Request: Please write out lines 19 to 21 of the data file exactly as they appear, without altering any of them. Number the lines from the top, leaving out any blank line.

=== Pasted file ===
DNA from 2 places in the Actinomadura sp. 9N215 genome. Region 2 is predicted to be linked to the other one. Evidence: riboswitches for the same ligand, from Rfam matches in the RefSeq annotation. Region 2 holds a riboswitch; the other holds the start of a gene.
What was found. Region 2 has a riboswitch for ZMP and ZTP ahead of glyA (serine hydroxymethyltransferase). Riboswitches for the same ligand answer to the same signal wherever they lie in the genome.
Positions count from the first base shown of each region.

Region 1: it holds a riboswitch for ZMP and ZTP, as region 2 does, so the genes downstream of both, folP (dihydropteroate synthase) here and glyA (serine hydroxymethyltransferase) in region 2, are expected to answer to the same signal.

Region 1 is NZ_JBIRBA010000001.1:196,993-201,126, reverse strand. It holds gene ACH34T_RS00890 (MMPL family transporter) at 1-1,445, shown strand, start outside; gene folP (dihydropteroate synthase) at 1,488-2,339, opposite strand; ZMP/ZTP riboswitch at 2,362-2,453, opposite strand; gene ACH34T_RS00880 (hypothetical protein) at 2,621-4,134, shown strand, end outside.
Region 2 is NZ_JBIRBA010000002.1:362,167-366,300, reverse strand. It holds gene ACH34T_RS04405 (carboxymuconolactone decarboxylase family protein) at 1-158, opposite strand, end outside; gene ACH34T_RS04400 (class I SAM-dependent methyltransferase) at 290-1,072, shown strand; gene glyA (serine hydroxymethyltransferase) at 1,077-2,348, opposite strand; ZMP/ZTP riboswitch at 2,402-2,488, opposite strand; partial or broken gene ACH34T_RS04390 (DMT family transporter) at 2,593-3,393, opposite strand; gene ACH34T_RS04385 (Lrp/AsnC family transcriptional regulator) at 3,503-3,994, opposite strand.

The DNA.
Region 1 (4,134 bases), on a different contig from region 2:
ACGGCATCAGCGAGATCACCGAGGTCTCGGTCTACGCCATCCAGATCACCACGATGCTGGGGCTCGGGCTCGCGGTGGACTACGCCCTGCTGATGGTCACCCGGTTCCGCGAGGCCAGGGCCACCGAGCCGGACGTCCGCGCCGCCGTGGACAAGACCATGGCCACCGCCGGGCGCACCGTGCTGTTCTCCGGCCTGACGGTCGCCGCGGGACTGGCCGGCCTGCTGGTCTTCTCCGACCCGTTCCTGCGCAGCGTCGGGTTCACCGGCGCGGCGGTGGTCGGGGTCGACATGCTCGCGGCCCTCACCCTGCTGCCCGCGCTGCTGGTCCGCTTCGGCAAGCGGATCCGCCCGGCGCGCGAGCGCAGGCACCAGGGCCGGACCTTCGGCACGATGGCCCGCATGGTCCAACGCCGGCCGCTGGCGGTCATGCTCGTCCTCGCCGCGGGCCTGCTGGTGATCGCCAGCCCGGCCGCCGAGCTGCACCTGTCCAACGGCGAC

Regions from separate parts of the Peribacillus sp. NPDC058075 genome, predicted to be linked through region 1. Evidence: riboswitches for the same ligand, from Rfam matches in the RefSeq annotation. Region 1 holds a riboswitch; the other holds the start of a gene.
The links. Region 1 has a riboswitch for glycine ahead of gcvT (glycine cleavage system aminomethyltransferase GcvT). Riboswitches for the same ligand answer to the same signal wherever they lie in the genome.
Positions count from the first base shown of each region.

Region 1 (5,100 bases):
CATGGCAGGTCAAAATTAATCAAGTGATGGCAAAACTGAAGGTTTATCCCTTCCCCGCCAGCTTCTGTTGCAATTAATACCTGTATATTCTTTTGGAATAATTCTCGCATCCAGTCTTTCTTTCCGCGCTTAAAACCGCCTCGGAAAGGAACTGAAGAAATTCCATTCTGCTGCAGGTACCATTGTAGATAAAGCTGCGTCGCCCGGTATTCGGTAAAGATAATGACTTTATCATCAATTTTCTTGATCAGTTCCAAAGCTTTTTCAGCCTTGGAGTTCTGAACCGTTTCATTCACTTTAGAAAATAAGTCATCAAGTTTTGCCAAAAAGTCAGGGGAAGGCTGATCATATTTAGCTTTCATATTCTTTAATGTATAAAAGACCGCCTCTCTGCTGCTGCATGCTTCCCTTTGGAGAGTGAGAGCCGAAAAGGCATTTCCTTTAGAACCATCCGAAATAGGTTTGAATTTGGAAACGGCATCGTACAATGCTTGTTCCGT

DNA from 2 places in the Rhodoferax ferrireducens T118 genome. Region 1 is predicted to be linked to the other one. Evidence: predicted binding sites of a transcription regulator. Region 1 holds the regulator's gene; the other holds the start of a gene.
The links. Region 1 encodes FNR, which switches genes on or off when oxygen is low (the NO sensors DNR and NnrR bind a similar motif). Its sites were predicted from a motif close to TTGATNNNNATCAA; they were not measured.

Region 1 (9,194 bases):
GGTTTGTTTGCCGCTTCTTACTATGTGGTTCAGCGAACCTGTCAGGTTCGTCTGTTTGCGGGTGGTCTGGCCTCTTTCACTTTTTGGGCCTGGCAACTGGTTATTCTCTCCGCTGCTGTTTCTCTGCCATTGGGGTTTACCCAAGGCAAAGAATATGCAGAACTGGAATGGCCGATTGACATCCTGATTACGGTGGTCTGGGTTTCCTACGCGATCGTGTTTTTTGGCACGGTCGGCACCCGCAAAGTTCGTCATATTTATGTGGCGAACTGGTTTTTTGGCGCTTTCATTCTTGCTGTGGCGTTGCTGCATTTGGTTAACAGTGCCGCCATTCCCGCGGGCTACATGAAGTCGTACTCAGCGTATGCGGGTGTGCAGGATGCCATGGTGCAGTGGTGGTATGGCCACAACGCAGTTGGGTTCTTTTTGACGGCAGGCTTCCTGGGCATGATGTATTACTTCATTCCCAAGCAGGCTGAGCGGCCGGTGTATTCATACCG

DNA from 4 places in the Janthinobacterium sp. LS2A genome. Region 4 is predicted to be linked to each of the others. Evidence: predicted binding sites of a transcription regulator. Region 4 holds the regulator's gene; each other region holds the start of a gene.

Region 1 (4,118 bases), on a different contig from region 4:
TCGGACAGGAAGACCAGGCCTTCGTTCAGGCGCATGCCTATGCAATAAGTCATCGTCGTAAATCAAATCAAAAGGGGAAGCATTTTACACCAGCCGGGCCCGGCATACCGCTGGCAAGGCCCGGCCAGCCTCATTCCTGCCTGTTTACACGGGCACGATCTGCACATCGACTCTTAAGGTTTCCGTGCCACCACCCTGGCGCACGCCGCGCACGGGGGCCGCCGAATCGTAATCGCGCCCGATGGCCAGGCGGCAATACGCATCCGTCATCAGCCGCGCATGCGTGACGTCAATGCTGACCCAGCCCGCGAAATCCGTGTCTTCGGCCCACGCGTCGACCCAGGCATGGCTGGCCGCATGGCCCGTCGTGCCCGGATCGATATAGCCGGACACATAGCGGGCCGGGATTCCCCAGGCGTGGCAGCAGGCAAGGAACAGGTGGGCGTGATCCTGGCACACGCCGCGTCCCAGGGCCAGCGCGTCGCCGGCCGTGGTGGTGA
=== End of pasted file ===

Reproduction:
DNA from 4 places in the Janthinobacterium sp. LS2A genome. Region 4 is predicted to be linked to each of the others. Evidence: predicted binding sites of a transcription regulator. Region 4 holds the regulator's gene; each other region holds the start of a gene.

Region 1 (4,118 bases), on a different contig from region 4:
TCGGACAGGAAGACCAGGCCTTCGTTCAGGCGCATGCCTATGCAATAAGTCATCGTCGTAAATCAAATCAAAAGGGGAAGCATTTTACACCAGCCGGGCCCGGCATACCGCTGGCAAGGCCCGGCCAGCCTCATTCCTGCCTGTTTACACGGGCACGATCTGCACATCGACTCTTAAGGTTTCCGTGCCACCACCCTGGCGCACGCCGCGCACGGGGGCCGCCGAATCGTAATCGCGCCCGATGGCCAGGCGGCAATACGCATCCGTCATCAGCCGCGCATGCGTGACGTCAATGCTGACCCAGCCCGCGAAATCCGTGTCTTCGGCCCACGCGTCGACCCAGGCATGGCTGGCCGCATGGCCCGTCGTGCCCGGATCGATATAGCCGGACACATAGCGGGCCGGGATTCCCCAGGCGTGGCAGCAGGCAAGGAACAGGTGGGCGTGATCCTGGCACACGCCGCGTCCCAGGGCCAGCGCGTCGCCGGCCGTGGTGGTGA